As we look ahead to 2022 there remains more than enough uncertainty to go around: inflation, the Fed’s response to inflation, rising interest rates, Covid, mid-term elections, a concentrated stock market, geopolitical unease in Russia and China…the list (always) goes on and on. So, might the coming year be a

lackluster or even declining year for the stock market as is usually the case when the Federal Reserve tightens monetary policy?

CARL BEING CARL…Yes, this is certainly possible. Now, how do you and I – as long-term, goal-focused investors – make investment policy out of that possibility? My answer: we don’t, because one can’t. Volatility and uncertainty are inherent components of investing and we know that attempts to predict

and avoid pullbacks are generally futile. Our strategy, as 2022 dawns, is entirely driven by the steadfast principles of the RZH Investment Philosophy (see below). I have no doubt that equities will probably experience increased volatility, but we have a plan for this. We act on your plan and do not react to the markets or current events. This was the most effective approach to the uncertainty of 2020 and 2021, and I believe it is the most sensible approach going forward.

We look forward to discussing this further with you in our annual review session. Until then, all of us at RZH thank you again for being our clients. It is a privilege to serve you.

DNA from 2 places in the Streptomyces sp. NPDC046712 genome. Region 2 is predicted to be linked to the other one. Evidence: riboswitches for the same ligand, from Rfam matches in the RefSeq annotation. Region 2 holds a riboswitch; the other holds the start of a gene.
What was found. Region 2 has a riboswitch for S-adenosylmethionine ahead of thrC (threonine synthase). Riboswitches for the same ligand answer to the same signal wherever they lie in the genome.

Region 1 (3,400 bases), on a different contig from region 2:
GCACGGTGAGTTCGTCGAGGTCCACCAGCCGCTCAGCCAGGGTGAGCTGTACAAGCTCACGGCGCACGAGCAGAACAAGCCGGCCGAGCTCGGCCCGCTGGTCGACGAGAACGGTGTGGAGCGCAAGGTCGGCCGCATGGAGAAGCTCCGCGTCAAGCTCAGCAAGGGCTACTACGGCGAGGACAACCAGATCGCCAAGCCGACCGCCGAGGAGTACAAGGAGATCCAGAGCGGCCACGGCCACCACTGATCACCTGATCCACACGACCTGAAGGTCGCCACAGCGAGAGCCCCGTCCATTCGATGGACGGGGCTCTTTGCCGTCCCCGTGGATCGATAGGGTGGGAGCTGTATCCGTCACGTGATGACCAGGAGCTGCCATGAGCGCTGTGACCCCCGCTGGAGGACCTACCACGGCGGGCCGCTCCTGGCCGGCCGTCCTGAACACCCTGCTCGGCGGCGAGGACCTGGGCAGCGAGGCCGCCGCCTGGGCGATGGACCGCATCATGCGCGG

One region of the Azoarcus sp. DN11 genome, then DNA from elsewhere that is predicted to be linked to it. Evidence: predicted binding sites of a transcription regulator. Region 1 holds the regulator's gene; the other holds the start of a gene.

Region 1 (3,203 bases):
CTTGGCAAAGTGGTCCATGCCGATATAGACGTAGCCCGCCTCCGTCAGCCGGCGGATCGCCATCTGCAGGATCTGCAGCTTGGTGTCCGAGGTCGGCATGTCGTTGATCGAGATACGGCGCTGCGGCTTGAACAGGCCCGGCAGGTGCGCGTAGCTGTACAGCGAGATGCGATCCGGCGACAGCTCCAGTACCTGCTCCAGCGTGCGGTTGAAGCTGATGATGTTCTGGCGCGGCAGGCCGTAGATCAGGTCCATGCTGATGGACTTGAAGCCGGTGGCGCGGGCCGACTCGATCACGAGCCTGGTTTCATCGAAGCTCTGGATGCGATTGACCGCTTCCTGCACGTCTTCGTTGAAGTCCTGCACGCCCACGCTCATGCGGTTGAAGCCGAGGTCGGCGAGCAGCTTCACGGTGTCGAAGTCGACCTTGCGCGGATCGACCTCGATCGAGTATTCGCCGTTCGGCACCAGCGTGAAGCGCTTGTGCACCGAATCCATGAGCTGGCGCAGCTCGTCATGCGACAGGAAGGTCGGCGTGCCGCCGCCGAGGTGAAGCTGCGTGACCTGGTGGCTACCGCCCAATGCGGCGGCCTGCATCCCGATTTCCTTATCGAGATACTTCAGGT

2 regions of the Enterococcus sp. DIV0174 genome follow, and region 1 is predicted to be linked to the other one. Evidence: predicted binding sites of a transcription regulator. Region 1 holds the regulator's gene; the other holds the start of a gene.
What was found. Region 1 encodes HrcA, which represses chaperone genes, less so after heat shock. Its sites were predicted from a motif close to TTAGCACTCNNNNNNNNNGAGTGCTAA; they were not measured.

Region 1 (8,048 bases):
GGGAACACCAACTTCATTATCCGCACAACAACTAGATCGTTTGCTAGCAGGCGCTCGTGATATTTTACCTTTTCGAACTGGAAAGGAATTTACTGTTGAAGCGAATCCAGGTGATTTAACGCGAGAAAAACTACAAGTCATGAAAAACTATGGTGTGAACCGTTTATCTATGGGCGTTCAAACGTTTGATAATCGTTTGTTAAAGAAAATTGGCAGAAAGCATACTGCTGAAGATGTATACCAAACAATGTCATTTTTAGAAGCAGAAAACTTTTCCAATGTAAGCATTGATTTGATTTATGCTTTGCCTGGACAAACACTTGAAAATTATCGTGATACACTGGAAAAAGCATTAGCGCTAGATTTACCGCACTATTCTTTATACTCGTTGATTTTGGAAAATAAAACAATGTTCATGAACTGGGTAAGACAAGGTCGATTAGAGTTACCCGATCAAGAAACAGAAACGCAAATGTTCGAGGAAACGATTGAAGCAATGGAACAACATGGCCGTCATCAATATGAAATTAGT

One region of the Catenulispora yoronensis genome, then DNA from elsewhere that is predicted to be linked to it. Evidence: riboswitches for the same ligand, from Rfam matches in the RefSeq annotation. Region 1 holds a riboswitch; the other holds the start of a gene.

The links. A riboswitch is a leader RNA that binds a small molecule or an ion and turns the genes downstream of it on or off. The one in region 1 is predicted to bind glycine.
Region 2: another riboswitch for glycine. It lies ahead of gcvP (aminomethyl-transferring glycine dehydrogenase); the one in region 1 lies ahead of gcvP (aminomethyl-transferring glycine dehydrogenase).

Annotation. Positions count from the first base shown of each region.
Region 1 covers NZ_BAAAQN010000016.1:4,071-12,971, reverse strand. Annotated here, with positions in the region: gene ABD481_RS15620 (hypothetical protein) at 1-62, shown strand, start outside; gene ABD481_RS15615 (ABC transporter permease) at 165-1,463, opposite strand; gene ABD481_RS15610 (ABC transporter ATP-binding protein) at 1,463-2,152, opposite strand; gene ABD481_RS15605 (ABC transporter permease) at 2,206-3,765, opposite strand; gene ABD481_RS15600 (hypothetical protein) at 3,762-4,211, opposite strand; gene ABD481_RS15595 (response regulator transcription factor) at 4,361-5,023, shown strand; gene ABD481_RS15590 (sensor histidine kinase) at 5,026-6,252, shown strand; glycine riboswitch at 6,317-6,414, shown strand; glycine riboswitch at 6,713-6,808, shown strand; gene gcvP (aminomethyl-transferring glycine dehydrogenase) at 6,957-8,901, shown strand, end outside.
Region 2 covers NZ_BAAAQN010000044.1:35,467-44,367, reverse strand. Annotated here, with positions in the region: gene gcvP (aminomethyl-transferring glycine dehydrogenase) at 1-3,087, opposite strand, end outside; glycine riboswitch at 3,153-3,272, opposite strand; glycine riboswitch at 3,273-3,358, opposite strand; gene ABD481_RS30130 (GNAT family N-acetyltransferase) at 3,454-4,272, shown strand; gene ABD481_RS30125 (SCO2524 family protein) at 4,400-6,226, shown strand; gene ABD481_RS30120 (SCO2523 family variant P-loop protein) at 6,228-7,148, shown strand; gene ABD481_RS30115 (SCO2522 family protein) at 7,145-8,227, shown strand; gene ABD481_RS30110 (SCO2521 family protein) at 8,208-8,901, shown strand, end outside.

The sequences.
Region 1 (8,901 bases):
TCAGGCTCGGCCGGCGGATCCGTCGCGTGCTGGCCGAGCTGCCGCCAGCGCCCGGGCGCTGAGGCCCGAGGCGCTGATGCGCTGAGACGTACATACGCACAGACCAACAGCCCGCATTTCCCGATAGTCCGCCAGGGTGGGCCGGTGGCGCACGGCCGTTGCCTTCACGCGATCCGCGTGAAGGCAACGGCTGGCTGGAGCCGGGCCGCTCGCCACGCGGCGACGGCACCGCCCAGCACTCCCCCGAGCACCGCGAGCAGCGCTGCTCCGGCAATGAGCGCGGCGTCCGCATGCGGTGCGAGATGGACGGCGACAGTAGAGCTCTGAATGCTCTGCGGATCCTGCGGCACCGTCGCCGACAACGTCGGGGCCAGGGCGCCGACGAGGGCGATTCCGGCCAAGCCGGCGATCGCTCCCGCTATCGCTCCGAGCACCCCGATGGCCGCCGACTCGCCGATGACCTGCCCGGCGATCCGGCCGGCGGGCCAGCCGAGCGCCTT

Best regards,

General Principles of the RZH Investment Philosophy

  • It is goal-focused and planning-driven, as sharply distinguished from an approach that is market-focused and current-events-driven. Long-term investment success comes from continuously acting on a plan. Investment failure often results from continually reacting to current events in the economy and the markets.
  • History has shown that the economy cannot be consistently forecast, nor the markets consistently timed. You and RZH are long-term investors, working steadily toward the achievement of your most cherished lifetime goals. We make no attempt to forecast, much less time, the equity markets; these efforts have a historically very low probability of success.
    • Since 1980, the average annual price decline from a peak to a trough in the S&P 500 exceeded 14%. One year in five, the decline has averaged at least 30%. On two occasions (in 2000-02 and 2007-09), the Index has actually declined 50%. Yet the S&P 500 came into 1980 at 106 and went out of 2021 at 4,766. Over those 42 years, its average annual compound rate of total return (with dividends reinvested) was more than 12%.
    • Since we accept that the stock market cannot be consistently timed by us or anyone, we believe that the only way to be sure of capturing the full premium return of stocks is to ride out their frequent but ultimately temporary declines.
    • Factors that add a significant amount of value to an investment plan are: keeping costs low, being diversified, focusing on tax efficiency, staying relatively liquid, and matching asset allocation and investments with objectives.
    • Our essential principles of goal-focused portfolio management remain unchanged:
      • The performance of a portfolio relative to a market benchmark is largely irrelevant to long-term financial success.
      • The only benchmark we should care about is the one that indicates whether we are on track to accomplish your financial goals.
      • Risk should be measured as the probability that we won’t achieve our goals.
      • Investing should have the exclusive goal of minimizing the risk of not achieving your goals.